Paleontologists recently discovered a new titanosaurian sauropod – a giant, plant-eating dinosaur – and named it Mnyamawamtuka moyowamkia. A common component in Cretaceous African faunas, titanosaurian sauropods diversified into one of the most specious groups of dinosaurs worldwide and this discovery is helping paleontologists understanding how, where and when the mightiest of land animals evolved. Mnyamawamtuka moyowamkia lived around 100-110 million years ago, during the middle of the Cretaceous and was found in the Mtuka Member of the Galula Formation  (Aptian–Cenomanian) in southwest Tanzania.

Titanosaurs are best known from South America, Tanzania, Egypt, and other parts of the African continent. The new specimen described by Gorscak and O’Connor in PlosOne preserves teeth, elements from all regions of the postcranial axial skeleton, parts of both appendicular girdles, and portions of both limbs including a complete metatarsus. This finding adds a bit more detail to the picture of what ecosystems on continental Africa were like during the Cretaceous.

 

All these findings make you wonder: ‘what else is out there for us to discover?’

Strati 2019

The abstract submission to the third edition of the International Congress on Stratigraphy (STRATI) is now open. The congress will be held in Milano (Italy) from the 2nd to the 5th of July 2019.

STRATI 2019 follows the first edition held in Lisbon (Portugal) in 2013 and the second edition organized in Graz (Austria) in 2015. Several scientific sessions have been proposed covering a wide range of stratigraphic topics. For information and abstract submission go to http://www.strati2019.it

 

Brachiopods in a changing planet: from the past to the future

Between the 10thand 14th of September 2018, the 8thInternational Brachiopod Congress took place in the prestigious venue of the University of Milan, after the previous editions held in Melbourne (Australia) in 2010 and in Nanjing (China) in 2015. It was the first time, since its foundation over 35 years ago, that this important conference was hosted in Italy.


The Congress was attended by 150 participants from universities and research institutes from all over the world (Argentina, Armenia, Austria, Belgium, Canada, China, Czech Republic, Denmark, France, Germany, Hungary, Iran, Israel, Italy, Japan, New Zealand, Poland, Russia, Slovakia, Spain, Sweden, United Kingdom and USA).

 

Brachiopods are a group of marine invertebrates known since the Cambrian, that show a high biodiversity and a dominant role mainly in the Palaeozoic oceans. They are considered one of the best biomineral archive, due to the unique characters of their shells, to understand the evolution of marine calcifiers during climate and environmental changes in the recent and deep geological past.

The topics of the Congress have touched all aspects of the study of brachiopods, from systematics and evolution to biostratigraphy, palaeoecology, palaeobiogeography, up to the biology of recent taxa. Particular emphasis was devoted to research on mass extinctions, biomineralization and geochemistry, as well as new methods of microscopic investigation with the latest equipment in this field.

Interesting talks included new findings on the process of shell formation, and on the steps of its possible diagenetic alteration, and multidisciplinary studies on how brachiopods and their shells respond to ocean acidification both in culturing and natural environment and in the geological record. Advancements in brachiopod research were also testified by new discoveries on their phylogeny and taxonomy, as well as on palaeoecology and taphonomy, and on how they could survive and recover after biotic crises, such as the big ones of the end-Ordovician or the end-Permian, ending up with new approaches in shell geochemical analyses.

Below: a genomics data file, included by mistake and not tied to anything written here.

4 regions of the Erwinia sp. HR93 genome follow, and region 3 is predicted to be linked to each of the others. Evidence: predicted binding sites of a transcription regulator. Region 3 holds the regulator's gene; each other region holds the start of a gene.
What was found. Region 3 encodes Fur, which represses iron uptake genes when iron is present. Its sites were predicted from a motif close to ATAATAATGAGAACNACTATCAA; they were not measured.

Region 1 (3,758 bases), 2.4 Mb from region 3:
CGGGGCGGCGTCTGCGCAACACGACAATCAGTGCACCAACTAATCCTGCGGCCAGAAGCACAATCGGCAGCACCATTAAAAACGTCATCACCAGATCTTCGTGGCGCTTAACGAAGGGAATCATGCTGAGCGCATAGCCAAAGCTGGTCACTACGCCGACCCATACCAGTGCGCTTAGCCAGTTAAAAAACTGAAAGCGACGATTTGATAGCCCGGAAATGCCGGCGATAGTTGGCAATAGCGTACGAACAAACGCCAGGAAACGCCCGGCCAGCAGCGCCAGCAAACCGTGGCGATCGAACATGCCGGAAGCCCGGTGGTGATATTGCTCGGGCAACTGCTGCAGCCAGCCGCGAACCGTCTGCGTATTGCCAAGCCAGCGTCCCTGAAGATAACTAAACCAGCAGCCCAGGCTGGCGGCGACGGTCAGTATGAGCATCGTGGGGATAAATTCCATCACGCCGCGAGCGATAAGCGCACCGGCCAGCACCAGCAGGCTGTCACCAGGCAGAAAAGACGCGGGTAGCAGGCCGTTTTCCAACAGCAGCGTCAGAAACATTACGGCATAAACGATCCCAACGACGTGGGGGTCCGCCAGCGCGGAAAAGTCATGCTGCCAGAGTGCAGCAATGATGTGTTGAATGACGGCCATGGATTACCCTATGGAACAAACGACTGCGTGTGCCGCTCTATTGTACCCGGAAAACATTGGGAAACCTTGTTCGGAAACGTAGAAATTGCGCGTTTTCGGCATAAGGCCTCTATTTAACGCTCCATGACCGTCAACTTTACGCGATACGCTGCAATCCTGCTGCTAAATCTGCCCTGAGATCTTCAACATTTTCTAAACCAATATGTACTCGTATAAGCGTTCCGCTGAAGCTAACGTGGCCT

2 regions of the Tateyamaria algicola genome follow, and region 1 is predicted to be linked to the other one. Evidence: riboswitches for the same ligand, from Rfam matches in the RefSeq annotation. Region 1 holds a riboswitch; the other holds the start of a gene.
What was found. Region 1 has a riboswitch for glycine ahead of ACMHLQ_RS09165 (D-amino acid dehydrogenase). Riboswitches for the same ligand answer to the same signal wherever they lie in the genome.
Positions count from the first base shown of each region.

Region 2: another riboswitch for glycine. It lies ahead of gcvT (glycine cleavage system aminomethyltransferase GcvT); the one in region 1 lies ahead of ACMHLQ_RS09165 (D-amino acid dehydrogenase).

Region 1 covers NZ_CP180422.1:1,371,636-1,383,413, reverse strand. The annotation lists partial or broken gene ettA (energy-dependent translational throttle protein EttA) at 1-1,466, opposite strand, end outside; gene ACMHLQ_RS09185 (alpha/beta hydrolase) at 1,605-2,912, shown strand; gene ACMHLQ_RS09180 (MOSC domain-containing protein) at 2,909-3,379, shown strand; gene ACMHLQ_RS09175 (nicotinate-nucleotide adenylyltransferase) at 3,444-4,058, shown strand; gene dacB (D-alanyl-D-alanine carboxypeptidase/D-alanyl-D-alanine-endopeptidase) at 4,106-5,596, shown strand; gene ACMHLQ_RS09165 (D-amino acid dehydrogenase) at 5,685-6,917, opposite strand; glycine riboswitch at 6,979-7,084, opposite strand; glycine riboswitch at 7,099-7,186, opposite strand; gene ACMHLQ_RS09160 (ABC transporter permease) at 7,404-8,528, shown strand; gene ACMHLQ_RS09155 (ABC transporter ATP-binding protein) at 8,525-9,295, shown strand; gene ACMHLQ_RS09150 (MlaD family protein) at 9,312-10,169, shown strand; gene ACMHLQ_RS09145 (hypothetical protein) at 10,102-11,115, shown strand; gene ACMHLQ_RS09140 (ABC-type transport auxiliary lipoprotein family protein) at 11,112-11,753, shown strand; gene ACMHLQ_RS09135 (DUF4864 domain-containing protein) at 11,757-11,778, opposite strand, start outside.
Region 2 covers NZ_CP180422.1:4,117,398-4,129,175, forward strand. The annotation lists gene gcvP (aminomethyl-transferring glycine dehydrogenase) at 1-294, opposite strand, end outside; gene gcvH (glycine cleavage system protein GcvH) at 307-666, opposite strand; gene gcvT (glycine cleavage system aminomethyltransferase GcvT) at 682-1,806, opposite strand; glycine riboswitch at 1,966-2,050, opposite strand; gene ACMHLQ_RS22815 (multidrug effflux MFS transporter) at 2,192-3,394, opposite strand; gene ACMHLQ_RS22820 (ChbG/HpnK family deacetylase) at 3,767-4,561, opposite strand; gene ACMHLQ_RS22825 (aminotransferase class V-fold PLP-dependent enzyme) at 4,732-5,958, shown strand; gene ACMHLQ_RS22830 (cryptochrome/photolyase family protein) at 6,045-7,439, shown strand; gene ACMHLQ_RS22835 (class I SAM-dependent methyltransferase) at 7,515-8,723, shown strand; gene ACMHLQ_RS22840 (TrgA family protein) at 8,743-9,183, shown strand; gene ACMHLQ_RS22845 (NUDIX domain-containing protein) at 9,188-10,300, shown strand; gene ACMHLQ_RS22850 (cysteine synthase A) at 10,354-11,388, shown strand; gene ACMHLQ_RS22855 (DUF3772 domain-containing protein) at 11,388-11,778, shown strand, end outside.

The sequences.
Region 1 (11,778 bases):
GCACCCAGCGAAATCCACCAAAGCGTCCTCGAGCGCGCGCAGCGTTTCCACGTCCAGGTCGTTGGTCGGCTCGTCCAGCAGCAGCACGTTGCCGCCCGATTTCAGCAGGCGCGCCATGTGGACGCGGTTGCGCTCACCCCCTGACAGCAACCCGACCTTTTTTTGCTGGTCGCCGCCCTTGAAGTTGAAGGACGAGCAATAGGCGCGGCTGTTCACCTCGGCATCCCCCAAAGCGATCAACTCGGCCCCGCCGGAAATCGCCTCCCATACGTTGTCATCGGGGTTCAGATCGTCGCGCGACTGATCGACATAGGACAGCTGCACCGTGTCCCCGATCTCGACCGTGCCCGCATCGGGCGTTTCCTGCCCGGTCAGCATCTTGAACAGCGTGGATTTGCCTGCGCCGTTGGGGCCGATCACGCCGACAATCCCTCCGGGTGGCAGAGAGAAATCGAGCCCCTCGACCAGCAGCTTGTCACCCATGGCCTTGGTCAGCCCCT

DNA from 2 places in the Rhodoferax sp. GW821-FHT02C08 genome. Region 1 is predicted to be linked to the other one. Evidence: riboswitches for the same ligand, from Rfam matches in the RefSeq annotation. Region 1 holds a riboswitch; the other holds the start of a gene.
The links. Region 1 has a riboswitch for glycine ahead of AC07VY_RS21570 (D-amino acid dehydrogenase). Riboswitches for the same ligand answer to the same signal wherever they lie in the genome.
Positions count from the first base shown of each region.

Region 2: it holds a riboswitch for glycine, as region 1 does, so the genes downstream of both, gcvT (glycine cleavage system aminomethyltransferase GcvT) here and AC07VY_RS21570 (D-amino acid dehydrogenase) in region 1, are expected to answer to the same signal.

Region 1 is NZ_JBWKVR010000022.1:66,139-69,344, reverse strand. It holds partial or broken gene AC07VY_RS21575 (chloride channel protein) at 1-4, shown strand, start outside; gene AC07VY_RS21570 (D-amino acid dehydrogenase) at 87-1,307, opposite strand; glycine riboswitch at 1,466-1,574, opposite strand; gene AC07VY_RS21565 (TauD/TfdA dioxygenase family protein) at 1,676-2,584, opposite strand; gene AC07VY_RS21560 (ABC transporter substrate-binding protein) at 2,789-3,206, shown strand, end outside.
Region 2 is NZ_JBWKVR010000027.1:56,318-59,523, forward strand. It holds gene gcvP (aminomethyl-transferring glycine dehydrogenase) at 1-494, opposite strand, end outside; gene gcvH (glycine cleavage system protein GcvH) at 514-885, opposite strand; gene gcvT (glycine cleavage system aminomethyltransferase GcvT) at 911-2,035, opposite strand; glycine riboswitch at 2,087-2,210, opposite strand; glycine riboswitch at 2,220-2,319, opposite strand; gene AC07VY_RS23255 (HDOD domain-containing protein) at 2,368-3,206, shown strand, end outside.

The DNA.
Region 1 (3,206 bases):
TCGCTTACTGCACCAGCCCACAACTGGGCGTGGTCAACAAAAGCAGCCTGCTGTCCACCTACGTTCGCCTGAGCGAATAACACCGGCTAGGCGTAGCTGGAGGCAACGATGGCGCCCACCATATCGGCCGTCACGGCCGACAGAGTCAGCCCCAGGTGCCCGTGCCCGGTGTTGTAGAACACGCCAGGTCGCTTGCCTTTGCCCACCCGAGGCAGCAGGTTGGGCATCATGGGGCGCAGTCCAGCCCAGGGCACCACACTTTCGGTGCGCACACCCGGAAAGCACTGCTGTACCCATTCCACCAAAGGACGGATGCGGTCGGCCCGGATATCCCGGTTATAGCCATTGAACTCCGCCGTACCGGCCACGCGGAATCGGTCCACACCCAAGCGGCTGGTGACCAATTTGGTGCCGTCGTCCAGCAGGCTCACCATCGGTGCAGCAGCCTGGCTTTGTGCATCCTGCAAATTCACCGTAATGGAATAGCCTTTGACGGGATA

The abstract volume of the congress can be downloaded at  http://permian.stratigraphy.org/files/20180828212711700.pdf

 

3D model of the brachiopod species Magellania venosa, made in the frame of the BASE-LiNE EarthProject

 

In addition to the oral and poster scientific sessions and two prestigious plenary lectures, the Congress was preceded and followed by three field trips (Spain, United Kingdom and Sicily), as well as by two mid-congress day excursions only a short distance from Milan (Castell’Arquato and Grigna Mountains). Participants had the possibility to discover the wonderful fossiliferous localities of Italy and Europe.

 

Sometimes released into the background, invertebrate macropalaeontology has a high scientific potential; macrofossils are excellent archives of data which help palaeontologists to understand the lesson from the geological past to interpret our future. The 8thInternational Brachiopod Congress just held in Milan, with its numerous oral and poster presentations, is a clear evidence of that. The brachiopod community has proved to be very active, with a lot of young students and researchers involved in the development of new studies and projects. An example of that is the BASE-LiNE EarthProject, founded by the European community with 21 partners (lead by GEOMAR, Kiel), which produced very innovative multi- and interdisciplinary researches (https://www.baseline-earth.eu/)

 

So…keep an open eye on macropalaeontology latest discoveries!

 

Chair of the Congress: Lucia Angiolini & Renato Posenato

Scientific Committee: Álvarez Martínez F., Angiolini L., Brand U., Carlson S.J., Cusack M., Eisenhauer A., Harper D.A.T., Holmer L., Garcia Joral F., Lüter C., Pérez-Huerta A., Posenato R., Shen S.

Organizing Committee: Crippa G., Brandolese V., Garbelli C., Henkel D., Romanin M., Ye F.

 

This post was written by Gaia Crippa and Lucia Angiolini with revision by Cinzia Bottini

 

Gaia Crippa is a post-doctoral researcher at the University of Milan (Department of Earth Sciences, Italy).